A few weeks ago in the first post of this series, I provided five tips to get you started in the development of a Global Code of Conduct. In this post, we are back with five more tips to help you finish your Code.
Tip #6 – What basic topics should my Code have?
Deciding what to include in your Global Code of Conduct can be a challenge. What topics? Should we have 10 or 50 pages? Again, for each company the drafting should be different and should tackle diverse subjects that are related to the company’s industry, strategy and goals.
One important resource that all companies should consult is “The OECD Guidelines for Multinational Enterprises.” This important document contains recommendations addressed by governments to multinational enterprises on how to ensure responsible business conduct. If you are drafting your Code, these guidelines are very helpful. Another useful trick is to divide the Code by subject, and then add what is necessary for your company.
Most Codes contain:
- An introduction to the organization’ mission, vision and values
- A statement from the CEO or Board of Directors
In addition to these important introductory statements, most Codes have a chapter related to the company’s expectations of employees in the following areas:
- To be compliant with laws
- Respect and promotion of diversity
- Equal employment opportunity and policy prohibiting sexual and other harassment
- Maintaining a safe and healthy work environment
- Safeguarding employee information (privacy and confidentiality)
A chapter related to the company’s consumers and customers might include the information relevant for the industry (e.g., in the food industry the Code normally will have provisions on “safe, clean, nutritious food and compliance with the food industry standards”), as well as compliance with food laws and consumer product safety laws (it also depends on the country). Most companies have provisions on marketing the products ethically, which means promote and advertise the products accurately and truthfully
A chapter related to the company’s shareholders and stockholders would include information such as:
- How to prevent conflicts of interest involving an employee and family members
- Safeguarding and use of company assets
- Maintaining accurate financial records and company books (financial integrity)
- Giving and accepting gifts and entertainment
- Crisis management and leadership
- Records management
- Insider trading laws
A chapter related to the company’s suppliers and competitors is another common one. Companies normally add provisions that describe the expectation that suppliers and business partners will also conduct operations ethically and responsibly, and a provision on antitrust and fair competition. Some companies have an addendum to their Code on “Supplier Guiding Principles.” Those normally deal with labor and employment law compliance and environmental law compliance.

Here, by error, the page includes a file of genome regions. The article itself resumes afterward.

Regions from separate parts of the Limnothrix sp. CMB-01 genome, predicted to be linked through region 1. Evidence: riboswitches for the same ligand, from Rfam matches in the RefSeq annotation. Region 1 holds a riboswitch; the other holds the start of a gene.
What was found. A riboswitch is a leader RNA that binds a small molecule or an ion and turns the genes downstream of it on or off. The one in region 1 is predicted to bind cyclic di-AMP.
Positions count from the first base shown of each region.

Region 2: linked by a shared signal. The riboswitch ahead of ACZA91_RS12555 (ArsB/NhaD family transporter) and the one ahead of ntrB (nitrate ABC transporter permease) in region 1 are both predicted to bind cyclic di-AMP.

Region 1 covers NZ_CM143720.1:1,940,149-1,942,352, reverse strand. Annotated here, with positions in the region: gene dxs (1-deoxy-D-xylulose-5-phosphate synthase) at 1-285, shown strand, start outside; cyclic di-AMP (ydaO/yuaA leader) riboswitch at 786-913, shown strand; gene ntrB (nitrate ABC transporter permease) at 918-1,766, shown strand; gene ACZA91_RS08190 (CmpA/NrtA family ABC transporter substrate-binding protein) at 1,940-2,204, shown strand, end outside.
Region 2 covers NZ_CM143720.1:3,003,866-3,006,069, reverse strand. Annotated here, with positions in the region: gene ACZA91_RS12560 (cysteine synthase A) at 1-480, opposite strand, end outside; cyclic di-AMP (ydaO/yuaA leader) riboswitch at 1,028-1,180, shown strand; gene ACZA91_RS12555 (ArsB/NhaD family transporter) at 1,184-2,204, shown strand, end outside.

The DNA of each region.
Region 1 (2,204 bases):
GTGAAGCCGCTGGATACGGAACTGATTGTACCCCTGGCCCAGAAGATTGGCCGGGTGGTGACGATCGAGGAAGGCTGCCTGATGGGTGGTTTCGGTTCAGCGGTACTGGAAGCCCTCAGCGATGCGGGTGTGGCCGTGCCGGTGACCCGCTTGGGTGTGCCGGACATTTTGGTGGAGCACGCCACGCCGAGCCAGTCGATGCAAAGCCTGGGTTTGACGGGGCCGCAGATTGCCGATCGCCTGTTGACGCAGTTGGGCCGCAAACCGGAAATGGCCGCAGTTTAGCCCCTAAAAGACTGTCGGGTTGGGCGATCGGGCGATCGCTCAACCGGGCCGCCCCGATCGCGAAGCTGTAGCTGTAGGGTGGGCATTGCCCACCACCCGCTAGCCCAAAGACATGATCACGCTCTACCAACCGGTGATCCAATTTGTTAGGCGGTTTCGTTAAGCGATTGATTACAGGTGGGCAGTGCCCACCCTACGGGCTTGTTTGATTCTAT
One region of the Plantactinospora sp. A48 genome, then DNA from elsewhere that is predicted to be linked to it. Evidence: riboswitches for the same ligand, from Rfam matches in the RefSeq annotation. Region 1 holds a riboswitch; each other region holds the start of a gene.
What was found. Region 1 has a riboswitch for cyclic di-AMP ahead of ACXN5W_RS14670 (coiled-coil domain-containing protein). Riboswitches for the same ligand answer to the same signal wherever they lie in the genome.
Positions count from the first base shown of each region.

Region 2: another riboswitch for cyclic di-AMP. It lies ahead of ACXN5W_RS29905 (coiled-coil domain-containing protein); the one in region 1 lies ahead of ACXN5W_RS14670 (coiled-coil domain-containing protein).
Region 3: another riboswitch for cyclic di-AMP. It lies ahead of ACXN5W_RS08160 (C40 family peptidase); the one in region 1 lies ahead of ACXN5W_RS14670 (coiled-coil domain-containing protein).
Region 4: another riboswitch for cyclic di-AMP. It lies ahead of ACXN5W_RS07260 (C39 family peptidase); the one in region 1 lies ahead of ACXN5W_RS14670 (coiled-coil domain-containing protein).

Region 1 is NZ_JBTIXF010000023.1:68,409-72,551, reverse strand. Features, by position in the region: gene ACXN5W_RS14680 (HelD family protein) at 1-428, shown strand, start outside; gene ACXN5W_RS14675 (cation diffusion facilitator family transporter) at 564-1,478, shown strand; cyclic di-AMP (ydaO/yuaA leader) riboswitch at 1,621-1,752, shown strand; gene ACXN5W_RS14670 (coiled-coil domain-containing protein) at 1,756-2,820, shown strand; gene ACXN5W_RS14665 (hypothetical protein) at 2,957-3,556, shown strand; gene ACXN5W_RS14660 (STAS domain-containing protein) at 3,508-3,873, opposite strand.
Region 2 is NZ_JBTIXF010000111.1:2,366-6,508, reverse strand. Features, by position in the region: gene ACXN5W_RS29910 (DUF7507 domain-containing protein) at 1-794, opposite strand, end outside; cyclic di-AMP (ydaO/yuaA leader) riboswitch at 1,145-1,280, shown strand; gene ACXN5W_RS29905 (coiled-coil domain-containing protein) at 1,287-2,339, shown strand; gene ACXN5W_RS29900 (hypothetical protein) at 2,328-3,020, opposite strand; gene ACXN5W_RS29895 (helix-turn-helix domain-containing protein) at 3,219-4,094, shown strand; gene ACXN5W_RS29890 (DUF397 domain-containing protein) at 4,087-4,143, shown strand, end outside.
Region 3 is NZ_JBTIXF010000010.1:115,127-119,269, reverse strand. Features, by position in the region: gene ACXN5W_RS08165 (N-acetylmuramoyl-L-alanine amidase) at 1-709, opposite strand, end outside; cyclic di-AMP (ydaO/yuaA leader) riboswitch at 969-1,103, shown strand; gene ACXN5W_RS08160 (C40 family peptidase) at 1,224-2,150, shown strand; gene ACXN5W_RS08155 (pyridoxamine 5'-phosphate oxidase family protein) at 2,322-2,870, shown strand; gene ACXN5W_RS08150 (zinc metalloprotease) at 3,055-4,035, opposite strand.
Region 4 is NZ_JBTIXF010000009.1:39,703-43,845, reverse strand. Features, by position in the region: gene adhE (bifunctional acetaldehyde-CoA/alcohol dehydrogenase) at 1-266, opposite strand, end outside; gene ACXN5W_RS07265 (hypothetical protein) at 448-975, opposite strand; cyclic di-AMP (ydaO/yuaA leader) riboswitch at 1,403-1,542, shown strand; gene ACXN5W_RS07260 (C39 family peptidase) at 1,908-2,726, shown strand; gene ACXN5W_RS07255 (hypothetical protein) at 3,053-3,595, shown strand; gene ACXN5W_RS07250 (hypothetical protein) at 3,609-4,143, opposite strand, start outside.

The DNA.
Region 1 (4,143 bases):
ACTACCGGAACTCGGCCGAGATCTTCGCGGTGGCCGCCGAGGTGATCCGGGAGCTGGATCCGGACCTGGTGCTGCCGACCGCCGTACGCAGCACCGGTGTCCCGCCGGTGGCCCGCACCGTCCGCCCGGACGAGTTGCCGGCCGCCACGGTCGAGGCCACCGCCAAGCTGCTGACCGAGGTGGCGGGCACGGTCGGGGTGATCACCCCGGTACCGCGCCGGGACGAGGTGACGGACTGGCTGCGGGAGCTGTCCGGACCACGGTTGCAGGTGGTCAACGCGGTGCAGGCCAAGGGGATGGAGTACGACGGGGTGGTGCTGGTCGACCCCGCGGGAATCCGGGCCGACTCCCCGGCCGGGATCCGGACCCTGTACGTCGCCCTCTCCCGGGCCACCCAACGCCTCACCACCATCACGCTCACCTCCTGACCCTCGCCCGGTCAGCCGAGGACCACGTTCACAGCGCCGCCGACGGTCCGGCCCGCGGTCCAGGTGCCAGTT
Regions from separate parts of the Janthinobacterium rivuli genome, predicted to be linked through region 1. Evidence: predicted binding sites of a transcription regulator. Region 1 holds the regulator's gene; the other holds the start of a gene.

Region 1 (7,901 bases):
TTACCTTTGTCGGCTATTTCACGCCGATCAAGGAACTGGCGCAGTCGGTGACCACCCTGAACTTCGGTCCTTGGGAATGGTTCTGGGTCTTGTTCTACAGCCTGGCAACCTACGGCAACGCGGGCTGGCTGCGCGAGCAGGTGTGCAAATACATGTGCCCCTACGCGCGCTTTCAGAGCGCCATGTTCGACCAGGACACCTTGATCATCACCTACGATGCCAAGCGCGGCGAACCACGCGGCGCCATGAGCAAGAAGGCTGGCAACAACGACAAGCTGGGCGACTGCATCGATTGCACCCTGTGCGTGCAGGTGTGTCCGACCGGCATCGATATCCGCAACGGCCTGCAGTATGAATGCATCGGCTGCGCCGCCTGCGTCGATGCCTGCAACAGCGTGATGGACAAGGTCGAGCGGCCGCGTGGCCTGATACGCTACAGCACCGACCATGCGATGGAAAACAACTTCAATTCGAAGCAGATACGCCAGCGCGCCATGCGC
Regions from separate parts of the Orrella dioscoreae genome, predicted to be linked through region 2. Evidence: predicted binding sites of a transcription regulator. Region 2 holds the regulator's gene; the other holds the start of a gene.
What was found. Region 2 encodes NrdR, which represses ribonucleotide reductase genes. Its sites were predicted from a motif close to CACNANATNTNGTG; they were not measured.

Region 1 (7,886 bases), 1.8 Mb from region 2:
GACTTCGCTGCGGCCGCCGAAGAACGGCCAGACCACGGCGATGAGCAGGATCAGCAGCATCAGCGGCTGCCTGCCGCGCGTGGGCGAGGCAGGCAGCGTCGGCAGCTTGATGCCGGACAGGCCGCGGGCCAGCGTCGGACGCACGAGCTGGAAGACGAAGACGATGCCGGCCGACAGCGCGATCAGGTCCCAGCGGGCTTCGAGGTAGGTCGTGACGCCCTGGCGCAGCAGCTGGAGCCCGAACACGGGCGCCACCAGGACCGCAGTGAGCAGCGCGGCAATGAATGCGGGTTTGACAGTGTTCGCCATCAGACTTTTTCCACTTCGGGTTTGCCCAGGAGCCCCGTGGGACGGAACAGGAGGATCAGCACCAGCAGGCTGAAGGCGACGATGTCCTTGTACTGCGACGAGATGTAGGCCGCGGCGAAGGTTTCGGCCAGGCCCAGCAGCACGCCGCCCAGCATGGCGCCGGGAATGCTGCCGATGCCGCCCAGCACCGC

An important chapter describes the company’s relationship and role in the community and to society in general:
- Engaging in sound environmental practices and complying with laws
- Avoid bribery and corruption, including compliance with the US Foreign Corrupt Practices and/or similar local laws
- Support the communities in which the company has a presence (volunteer and political activities)
- Build sustainable supply chains
Amending and Waiving the code provisions. Normally companies add to the Code information about the members of the ethics and compliance committee, law department, and the responsible parties for compliance with the Code in each location, domestic and international. This usually includes information on monitoring and enforcing the Code with the specific procedures.
Acknowledgment is the final part of the Code, in which each employee needs to sign to acknowledge they have read the Code and agree to abide by it. For some countries and cultures, this may not work, as there may not be a way of making it mandatory for the employees to sign. As we will discuss below, the best approach is to provide training to ensure the acknowledgement and understanding of every employee.
It is always important to remember that no Code can cover every situation in a company’s ongoing day-to-day operations. Therefore, there must also be a provision indicating that all situations should be managed in accordance with the core principles of the company, with the Code as a guide — for example, ethics and transparency above all.